Latest News on Dalkon Shields
It is no longer a matter for speculation that the Dalkon shield should be removed from the market. At the Food and Drug Administration's request, the controversial IUD was pulled from the market on June 27.
The A. H. Robins Co. once again denied that the shield was responsible for the six reported deaths, but accepted the FDA's recommendation anyway.
The matter is not yet settled, as a final determination on the Dalkon shield will be made following an open hearing in Washington D.C. before the FDA on August 21st. At that time, a number of doctors will testify before two committees of professionals (including the Committee on Medical Devices) on the problems of the shield.
However, the Family Planning Service, a federal agency which oversees the distribution of money to clinics for birth control had taken strong action about a month earlier. The letter prohibited all clinics which received federal funds from inserting the Dalkon shield.
Although the Dalkon shield is temporarily (and perhaps permanently) off the market, the company has not notified its customers individually of the current status of the shield. As many clinics and hospitals may still have large numbers of the Dalkon shield in stock, they could continue to give them to women until their current stock is used up.
According to Mary Carol Kelley of the FDA, women who are not pregnant should not worry unless they are having trouble with the Dalkon shield.
In Ann Arbor, many women will now have to make a decision about keeping their Dalkon shields, or having them painfully removed and replaced with some other form of birth control.
When the Dalkon shield was first released, it was heavily hyped as the IUD for women who had never been pregnant, as other IUDs had proved to have a high rejection rate in these women.
Because of these claims, both Planned Parenthood and U of M Health Service inserted these devices in most young women who requested IUDs. While no place in town that we checked with is still using the Dalkon shield, those already given out are numerous.
Health Service is now acting only on the minimum recommendations of the FDA. A nurse there said that no one was particularly worried, but women who thought they might be pregnant should have a pregnancy test. If pregnant, they recommend that the Dalkon shield be removed and the pregnancy terminated.
"The doctors here don't think the problem is specific to the Dalkon shield. With any IUD, there is a higher risk of infection and the infection can travel faster," she said. "And it's a septic infection picked up during pregnancy which reportedly caused the deaths."
The Free People's Clinic, which only heard of the company removing the Dalkon shield from the market this week, said they had been informed by the earlier letter from Family Planning that the device was not recommended. Although they do not insert IUDs at the clinic, they can remove them in an urgent situation.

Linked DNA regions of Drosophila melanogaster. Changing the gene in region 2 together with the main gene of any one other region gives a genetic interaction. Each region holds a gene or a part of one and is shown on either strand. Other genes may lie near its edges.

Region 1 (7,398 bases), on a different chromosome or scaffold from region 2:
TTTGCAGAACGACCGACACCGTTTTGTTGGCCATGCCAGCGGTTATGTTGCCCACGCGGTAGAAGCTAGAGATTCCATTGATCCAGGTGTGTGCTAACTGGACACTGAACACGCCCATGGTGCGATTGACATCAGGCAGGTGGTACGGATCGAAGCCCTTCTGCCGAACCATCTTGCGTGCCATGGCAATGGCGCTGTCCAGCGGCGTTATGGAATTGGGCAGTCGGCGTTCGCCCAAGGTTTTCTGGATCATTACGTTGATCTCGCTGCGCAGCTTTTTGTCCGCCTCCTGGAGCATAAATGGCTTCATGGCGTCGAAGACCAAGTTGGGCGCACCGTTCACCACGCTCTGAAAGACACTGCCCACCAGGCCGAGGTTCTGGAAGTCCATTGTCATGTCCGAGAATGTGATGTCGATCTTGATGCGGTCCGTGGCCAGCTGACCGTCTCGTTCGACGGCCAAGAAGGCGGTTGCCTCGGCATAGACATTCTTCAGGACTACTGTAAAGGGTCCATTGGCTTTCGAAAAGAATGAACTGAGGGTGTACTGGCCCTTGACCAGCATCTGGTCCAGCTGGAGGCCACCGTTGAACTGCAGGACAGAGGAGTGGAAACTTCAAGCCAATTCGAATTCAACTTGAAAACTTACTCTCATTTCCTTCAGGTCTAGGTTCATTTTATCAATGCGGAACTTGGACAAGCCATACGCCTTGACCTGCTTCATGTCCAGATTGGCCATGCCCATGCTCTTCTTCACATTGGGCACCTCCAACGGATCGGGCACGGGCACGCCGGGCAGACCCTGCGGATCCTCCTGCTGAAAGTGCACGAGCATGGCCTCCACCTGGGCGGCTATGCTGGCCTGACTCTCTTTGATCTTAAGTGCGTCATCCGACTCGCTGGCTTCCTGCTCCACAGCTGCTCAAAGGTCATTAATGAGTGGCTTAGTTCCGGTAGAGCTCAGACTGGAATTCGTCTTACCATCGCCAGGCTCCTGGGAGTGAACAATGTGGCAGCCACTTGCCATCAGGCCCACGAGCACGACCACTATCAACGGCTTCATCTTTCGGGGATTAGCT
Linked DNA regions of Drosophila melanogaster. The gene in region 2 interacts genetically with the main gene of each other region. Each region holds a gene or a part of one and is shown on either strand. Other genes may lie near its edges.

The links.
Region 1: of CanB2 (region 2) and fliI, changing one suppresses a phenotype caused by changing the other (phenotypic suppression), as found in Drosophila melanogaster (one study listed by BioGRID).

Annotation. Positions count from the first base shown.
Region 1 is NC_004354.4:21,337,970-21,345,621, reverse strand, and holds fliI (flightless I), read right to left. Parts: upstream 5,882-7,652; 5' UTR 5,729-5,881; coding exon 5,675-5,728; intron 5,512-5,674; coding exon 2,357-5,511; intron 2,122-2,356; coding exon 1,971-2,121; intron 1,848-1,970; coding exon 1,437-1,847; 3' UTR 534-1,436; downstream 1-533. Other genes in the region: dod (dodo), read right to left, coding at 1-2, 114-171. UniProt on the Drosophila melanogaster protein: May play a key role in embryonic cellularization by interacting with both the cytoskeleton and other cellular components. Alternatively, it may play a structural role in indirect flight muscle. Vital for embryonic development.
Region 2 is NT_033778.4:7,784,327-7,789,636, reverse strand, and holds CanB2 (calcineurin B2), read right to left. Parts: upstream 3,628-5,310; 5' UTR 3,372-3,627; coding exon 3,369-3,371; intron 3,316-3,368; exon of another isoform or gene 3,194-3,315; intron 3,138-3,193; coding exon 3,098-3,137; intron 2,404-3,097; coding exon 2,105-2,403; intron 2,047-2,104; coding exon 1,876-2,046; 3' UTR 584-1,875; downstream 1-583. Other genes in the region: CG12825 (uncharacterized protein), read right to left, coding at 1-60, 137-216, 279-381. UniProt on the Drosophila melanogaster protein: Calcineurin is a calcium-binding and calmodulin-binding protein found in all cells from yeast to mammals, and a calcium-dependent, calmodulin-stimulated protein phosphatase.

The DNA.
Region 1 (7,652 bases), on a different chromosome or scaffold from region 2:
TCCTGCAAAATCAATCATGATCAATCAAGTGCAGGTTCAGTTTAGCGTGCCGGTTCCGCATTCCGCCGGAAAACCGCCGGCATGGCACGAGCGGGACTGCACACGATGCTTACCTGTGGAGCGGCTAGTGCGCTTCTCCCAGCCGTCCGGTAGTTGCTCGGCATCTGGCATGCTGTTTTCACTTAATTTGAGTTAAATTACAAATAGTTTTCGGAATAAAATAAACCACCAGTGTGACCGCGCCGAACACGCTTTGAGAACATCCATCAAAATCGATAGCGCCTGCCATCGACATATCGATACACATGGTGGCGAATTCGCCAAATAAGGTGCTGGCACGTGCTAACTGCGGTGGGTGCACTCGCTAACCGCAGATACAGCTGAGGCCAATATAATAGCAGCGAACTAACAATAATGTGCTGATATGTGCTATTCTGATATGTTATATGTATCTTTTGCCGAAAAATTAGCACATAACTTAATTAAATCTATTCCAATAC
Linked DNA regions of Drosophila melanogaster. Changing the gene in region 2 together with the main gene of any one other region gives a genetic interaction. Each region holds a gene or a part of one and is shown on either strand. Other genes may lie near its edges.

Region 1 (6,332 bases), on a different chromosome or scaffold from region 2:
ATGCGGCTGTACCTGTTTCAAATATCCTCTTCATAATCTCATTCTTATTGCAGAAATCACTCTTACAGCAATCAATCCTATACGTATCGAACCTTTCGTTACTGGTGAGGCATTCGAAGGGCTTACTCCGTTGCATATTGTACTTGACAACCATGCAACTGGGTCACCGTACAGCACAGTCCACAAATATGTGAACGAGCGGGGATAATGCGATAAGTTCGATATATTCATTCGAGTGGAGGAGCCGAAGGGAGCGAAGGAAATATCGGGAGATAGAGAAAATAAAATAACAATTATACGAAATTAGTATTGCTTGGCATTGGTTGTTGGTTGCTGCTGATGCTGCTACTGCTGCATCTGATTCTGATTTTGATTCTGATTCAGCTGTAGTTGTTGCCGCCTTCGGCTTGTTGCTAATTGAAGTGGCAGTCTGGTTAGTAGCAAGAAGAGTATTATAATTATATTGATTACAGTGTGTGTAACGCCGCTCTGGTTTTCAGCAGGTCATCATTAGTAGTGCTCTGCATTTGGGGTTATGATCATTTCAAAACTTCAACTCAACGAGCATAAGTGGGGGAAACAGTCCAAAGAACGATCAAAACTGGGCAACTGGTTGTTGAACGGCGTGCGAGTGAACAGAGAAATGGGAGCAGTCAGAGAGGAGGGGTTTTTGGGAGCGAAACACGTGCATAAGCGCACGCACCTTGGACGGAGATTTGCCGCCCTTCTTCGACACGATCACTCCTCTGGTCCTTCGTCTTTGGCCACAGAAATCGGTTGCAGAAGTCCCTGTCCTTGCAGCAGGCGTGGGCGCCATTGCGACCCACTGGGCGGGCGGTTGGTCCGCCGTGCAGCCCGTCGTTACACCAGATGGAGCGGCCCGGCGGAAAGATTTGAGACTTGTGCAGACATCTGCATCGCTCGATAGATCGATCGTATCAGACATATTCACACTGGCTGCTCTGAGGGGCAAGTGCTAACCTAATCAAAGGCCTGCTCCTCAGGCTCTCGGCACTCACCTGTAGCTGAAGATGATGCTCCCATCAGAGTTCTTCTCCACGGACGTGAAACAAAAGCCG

"The Free Clinic has seen more pregnancies from women wearing IUDs than from any other form of birth control." said Michael Castleman.
Planned Parenthood of Ann Arbor is taking the most positive action. According to Connie Stewart, Planned Parenthood will be sending out letters to each individual woman who had a Dalkon shield inserted through the Arm Arbor clinic.
"Although the deaths are a fairly rare occurrence," she said, "we are suggesting that women who have the Dalkon shield contact us for information." Planned Parenthood will be telling women who think they are pregnant to be tested immediately, and if so, have the shield removed.
But even more drastic, they are planning to recommend that women have it removed at their next annual exam, even if they have previously had no problems.
Planned Parenthood had recommended when women got the Dalkon shield, that it be replaced every two years, and that the woman have a check-up each year. Stewart explained that the Planned Parenthood organization had stopped using the shield about six months before the reports, in favor of another type of IUD.
As yet, most women now using the Dalkon shield are unaware of its problems. Even fewer are aware that it has actually been removed from the market. Coverage on the problems, and the report made to the FDA on July 5 about the shield have received only limited coverage in the media. As yet, only Planned Parenthood is taking any action to let women know so they can make up their own minds about whether to keep the device or try something else.
After the hearing August 21, it may be more clear whether women should have the shield removed immediately. In the meantime, each woman must make her own decision. But what kind of decision is it to risk your life with some other birth control method which in the end may prove just as dangerous?
-- Ellen Hoffman